The dominance of the US dollar in global reserves - an average share above 60% over the last 25 years – has been a constant feature of FX reserve management. This is particularly surprising because speculations about the imminent demise of the dollar have become a stable refrain over the past decades.
Challenging the enduring dominance of the USD
When looking in more detail at the past 25 years, even though the euro devalued versus the USD in the first years of its existence, an impressive rally from 2001 to 2008 drove the share of euro reserves up significantly, from 18.3% in 2000 to 26% in 2010.
Despite the ECB never openly supported the internationalization of the euro, the successful launch of the European currency fueled speculation that the euro could challenge the dominant role of the USD. Some people extrapolated this move at that time and expected the USD share of global reserves to drop below 50% soon and the euro to be at a par with the USD in the international monetary and financial system.
Smaller currencies in aggregate were also not able to offer an attractive investment alternative. With Japan pioneering ultra-low interest rates, the share of yen-denominated assets dropped from 6.1% in 2000 to 3.6% in 2011, before recovering to 5.2% in the last currency composition of official foreign exchange reserves (COFER) survey conducted by the IMF at year-end 2018. Commodity currencies experienced a small increase in allocations over the years, and both the Canadian as well as the Australian dollar are now close to 2% from 1.5% in 2012.
The enduring dominance of the USD reflects several factors including hard factors such as the size and depth of its financial markets, and soft ones such as the US dominance in global affairs. From an investment perspective, the USD is the ultimate safe-haven currency and during periods of heightened global risk, investors fly to the US Treasury market.
This has not changed over the last 25 years and it is still true today as shown by the rise of the USD when uncertainty in global markets rises. It is not therefore surprising that the USD still represents the bulk of global reserves.
Is RMB a long-term challenger to USD?
The big newcomer and recent high-flyer in the group has been the Chinese RMB. In the 2019 UBS survey, 18% of participants picked its introduction into the SDR basket as one of the key events for reserve managers over the last 25 years.
Will we move from a USD dominant currency towards a multipolar financial system?
The majority of central banks believe that the international payment and financial system will gradually shift to a multi-polar currency system with three leading currencies competing.
The shift to a multi-polar currency system is generally seen as a positive development for the international payment and financial system.
Dominance of USD can force central banks to hold excessive USD FX
The US economy represents 15% of the global economy and its exports only 10%.
However, its spill-over effects on the rest of the world are greatly amplified by the dominant role of the USD in international payments, debt issuance and FX reserves.
The dominance of the US dollar, reflected in its role as a global anchor for prices and interest rates, can force central banks to hold excessive USD-denominated foreign exchange reserves to match the significant USD exposure from trade and borrowing of the respective economy.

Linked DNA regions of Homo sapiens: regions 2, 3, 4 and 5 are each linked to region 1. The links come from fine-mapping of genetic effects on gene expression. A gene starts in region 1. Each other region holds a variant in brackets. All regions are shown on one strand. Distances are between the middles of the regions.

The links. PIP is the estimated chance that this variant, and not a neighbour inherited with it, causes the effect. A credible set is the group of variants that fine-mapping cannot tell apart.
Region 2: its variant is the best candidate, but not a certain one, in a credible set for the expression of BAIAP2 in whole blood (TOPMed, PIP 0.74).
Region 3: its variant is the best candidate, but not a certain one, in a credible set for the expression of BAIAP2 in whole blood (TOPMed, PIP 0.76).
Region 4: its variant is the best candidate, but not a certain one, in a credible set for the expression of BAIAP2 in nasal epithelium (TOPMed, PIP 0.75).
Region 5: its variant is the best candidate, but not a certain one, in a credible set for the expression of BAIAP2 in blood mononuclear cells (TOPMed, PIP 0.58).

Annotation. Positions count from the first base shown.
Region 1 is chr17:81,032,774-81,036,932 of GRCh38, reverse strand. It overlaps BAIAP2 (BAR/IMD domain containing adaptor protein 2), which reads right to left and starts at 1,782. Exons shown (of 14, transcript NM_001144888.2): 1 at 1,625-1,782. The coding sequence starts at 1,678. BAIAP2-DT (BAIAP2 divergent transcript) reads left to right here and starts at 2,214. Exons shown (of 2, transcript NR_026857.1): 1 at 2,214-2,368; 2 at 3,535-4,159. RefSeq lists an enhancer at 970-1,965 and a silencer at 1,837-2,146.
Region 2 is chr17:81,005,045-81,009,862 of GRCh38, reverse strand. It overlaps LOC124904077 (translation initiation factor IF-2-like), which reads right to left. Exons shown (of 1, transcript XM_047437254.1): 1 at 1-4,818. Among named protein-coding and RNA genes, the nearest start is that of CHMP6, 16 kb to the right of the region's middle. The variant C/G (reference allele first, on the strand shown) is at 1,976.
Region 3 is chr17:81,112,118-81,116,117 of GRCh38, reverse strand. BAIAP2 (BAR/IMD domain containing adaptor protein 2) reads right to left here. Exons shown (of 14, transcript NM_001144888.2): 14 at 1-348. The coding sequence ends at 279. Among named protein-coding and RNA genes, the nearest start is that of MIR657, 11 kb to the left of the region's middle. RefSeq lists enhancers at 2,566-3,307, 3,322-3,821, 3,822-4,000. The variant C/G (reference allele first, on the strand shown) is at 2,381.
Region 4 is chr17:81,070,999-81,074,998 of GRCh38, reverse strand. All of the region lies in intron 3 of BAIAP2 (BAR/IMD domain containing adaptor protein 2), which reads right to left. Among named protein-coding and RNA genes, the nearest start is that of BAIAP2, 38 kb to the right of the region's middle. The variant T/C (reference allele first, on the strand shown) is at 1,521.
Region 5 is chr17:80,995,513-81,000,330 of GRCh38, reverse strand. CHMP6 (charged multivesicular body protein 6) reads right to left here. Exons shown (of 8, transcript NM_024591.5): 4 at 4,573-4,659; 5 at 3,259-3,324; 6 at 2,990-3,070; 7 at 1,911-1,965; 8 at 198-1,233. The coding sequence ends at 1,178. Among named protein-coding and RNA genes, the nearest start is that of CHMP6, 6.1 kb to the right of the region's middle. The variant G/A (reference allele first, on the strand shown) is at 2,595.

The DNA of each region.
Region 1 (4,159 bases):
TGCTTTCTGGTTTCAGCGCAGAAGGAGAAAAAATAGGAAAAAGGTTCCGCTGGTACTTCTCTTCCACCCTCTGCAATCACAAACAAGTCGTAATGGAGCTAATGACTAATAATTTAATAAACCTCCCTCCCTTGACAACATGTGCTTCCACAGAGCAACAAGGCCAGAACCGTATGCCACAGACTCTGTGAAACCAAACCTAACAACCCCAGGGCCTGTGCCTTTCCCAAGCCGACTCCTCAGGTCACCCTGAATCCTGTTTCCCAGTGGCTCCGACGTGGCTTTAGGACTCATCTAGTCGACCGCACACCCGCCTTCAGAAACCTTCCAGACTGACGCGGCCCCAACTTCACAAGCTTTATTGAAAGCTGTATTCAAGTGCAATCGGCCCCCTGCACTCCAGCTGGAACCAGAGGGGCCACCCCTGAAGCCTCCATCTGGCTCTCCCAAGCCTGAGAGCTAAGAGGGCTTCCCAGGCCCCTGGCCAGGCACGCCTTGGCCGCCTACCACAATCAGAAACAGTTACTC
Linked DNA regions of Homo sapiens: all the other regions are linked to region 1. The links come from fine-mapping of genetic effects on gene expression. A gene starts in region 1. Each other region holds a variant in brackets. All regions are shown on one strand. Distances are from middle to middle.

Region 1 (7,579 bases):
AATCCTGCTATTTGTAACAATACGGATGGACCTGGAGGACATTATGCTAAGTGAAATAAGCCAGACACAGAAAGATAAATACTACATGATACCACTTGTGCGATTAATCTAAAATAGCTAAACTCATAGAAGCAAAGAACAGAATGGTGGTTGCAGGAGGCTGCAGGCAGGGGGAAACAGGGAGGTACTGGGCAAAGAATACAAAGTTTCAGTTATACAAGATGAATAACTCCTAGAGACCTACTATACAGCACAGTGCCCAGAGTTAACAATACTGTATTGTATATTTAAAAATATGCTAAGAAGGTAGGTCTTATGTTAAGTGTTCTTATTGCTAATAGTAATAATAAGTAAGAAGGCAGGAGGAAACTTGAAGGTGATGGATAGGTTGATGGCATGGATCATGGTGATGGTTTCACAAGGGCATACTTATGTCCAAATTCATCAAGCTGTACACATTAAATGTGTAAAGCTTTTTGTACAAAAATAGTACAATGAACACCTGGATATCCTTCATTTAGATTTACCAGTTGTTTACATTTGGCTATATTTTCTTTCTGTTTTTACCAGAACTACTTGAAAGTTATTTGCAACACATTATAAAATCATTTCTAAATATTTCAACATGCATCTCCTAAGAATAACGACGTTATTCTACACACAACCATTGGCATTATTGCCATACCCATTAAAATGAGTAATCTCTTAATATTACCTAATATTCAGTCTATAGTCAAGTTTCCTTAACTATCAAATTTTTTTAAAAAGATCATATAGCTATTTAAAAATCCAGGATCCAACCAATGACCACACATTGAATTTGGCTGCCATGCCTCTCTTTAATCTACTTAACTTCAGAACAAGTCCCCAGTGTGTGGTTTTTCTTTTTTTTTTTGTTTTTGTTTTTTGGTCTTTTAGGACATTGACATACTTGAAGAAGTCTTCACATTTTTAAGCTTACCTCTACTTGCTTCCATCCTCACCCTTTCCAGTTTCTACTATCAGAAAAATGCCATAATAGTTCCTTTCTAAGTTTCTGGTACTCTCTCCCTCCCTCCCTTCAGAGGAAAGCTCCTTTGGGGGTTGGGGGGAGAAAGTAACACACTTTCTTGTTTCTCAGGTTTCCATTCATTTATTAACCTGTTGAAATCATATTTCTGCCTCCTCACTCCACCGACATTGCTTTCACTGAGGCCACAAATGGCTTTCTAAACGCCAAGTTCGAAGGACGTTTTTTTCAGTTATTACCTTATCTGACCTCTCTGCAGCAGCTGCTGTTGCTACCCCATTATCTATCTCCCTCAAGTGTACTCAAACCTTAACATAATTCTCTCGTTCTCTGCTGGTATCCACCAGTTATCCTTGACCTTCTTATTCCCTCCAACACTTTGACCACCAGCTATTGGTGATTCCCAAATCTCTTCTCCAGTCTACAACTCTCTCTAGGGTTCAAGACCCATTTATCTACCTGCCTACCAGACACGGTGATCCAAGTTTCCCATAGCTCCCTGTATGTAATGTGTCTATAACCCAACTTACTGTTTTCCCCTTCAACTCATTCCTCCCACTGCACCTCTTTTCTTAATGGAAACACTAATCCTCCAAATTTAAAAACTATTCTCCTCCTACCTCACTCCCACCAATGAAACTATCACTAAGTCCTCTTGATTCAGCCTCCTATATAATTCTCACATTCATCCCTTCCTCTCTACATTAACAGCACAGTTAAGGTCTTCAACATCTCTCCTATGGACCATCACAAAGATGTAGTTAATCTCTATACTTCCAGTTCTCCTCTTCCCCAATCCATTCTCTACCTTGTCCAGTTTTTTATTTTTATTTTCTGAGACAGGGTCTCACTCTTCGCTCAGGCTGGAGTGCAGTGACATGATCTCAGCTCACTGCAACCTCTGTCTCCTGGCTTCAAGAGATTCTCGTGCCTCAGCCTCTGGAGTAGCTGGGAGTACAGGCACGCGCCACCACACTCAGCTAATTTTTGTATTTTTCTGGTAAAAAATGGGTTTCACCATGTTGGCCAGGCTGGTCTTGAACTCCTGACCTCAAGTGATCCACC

The dominant role of the USD in credit and investment markets impacts investment flows to Emerging Economies by increasing volatility. Investment flows to emerging markets can reverse much faster than they have built up over time, making them act like very destructive procyclical amplifiers in crisis situations.
Shortcomings of current USD-based system
The shortcomings of the current USD-based monetary and financial system were recently highlighted in a speech given at the 2019 Jackson Hole Symposium by Mark Carney, Governor of the Bank of England. Governor Carney also used the opportunity to discuss the idea of a Synthetic Hegemonic Currency (SHC) as a possible solution. Its main purpose would be to leverage recent technology progress – digitization and blockchain – to accelerate the shift away from a USD-dominated international financial system. Such technology solutions could actually 'disrupt' the network externalities which make the incumbent currency dominant.
Some countries are already working on the issuance of digital currencies and it might just be a question of time for their formal introduction into our payment system.
However, what history taught us is that a shift to a new global currency system can be long and bumpy. This was indeed the case during the intra-war period when sterling and the USD co-existed for a long time; and the coordination problems were relatively small as only two currencies were involved,
both originating from countries with the same language and relatively similar culture and values. In the future, three currencies will likely dominate the global financial system and coordination problems are likely to be higher.
With such considerations also at the core of asset allocation strategies at many central banks, investment processes and FX diversification options might be disrupted much more over the next 25 years than most people would expect today.
Perspectives matter. Tune in to our insights.